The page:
Game Development Reference
Figure 1.5. Operations performed before a fragment is written to the image buffer.
The first fragment operation performed, and the only one that cannot be disa-
bled, is the pixel ownership test . The pixel ownership test simply determines
whether a fragment lies in the region of the viewport that is currently visible on
the display. A possible reason that the pixel ownership test fails is that another
window is obscuring a portion of the viewport. In this case, fragments falling
behind the obscuring window are not drawn.
Next, the scissor test is performed. An application may specify a rectangle in
the viewport, called the scissor rectangle , to which rendering should be restrict-
ed. Any fragments falling outside the scissor rectangle are discarded. A particular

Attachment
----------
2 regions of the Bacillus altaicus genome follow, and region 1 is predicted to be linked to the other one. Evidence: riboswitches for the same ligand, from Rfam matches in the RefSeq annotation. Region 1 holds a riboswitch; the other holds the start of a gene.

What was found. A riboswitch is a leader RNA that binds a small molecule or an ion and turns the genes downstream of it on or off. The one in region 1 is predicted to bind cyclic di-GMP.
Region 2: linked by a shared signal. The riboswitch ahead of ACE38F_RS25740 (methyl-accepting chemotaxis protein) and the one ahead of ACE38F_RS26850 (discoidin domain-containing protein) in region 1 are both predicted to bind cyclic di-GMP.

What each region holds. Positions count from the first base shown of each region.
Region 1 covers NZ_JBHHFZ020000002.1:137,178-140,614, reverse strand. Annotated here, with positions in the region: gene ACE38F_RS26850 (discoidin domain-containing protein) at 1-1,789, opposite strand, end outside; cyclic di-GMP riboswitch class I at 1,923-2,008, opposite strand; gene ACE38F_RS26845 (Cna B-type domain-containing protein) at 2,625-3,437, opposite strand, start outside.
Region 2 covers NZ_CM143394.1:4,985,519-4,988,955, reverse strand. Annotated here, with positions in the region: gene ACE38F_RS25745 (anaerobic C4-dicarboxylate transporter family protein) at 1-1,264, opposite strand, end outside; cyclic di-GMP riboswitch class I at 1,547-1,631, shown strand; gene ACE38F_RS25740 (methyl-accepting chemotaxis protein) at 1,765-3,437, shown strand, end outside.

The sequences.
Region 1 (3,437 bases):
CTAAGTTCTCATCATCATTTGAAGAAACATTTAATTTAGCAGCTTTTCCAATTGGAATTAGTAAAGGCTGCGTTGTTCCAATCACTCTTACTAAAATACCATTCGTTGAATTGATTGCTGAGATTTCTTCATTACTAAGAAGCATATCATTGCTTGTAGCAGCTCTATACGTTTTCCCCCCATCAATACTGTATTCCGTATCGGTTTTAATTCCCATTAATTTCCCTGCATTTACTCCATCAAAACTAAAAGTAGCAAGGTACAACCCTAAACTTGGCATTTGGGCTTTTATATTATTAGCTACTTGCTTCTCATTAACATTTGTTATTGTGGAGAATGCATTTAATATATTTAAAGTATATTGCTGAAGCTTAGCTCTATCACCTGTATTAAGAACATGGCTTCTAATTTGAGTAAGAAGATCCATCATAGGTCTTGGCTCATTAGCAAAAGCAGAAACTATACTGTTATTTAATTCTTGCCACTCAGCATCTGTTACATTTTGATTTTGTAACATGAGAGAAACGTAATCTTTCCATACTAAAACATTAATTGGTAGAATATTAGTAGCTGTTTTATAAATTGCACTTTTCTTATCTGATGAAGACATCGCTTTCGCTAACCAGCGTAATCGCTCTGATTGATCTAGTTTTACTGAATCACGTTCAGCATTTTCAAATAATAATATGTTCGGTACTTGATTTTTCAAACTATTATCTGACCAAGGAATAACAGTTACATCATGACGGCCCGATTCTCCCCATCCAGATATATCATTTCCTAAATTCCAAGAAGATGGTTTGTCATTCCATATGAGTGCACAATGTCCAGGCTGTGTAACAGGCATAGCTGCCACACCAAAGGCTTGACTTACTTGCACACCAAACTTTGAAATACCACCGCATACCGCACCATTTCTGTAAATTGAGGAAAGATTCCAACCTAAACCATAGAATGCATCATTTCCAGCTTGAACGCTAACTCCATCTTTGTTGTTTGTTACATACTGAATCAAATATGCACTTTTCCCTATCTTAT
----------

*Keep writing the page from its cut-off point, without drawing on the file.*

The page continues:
application of the scissor rectangle in the context of the stencil shadow algorithm
is discussed in Section 10.3.7.
If the scissor test passes, a fragment undergoes the alpha test . When the final
color of a fragment is calculated, an application may also calculate an alpha val-
ue that usually represents the degree of transparency associated with the frag-
ment. The alpha test compares the final alpha value of a fragment to a constant
value that is preset by the application. The application specifies what relationship
between the two values (such as less than, greater than, or equal to) causes the
test to pass. If the relationship is not satisfied, then the fragment is discarded.
After the alpha test passes, a fragment moves on to the stencil test . The sten-
cil test reads the value stored in the stencil buffer at a fragment's location and
compares it to a value previously specified by the application. The stencil test
passes only if a specific relationship is satisfied (e.g., the stencil value is equal to
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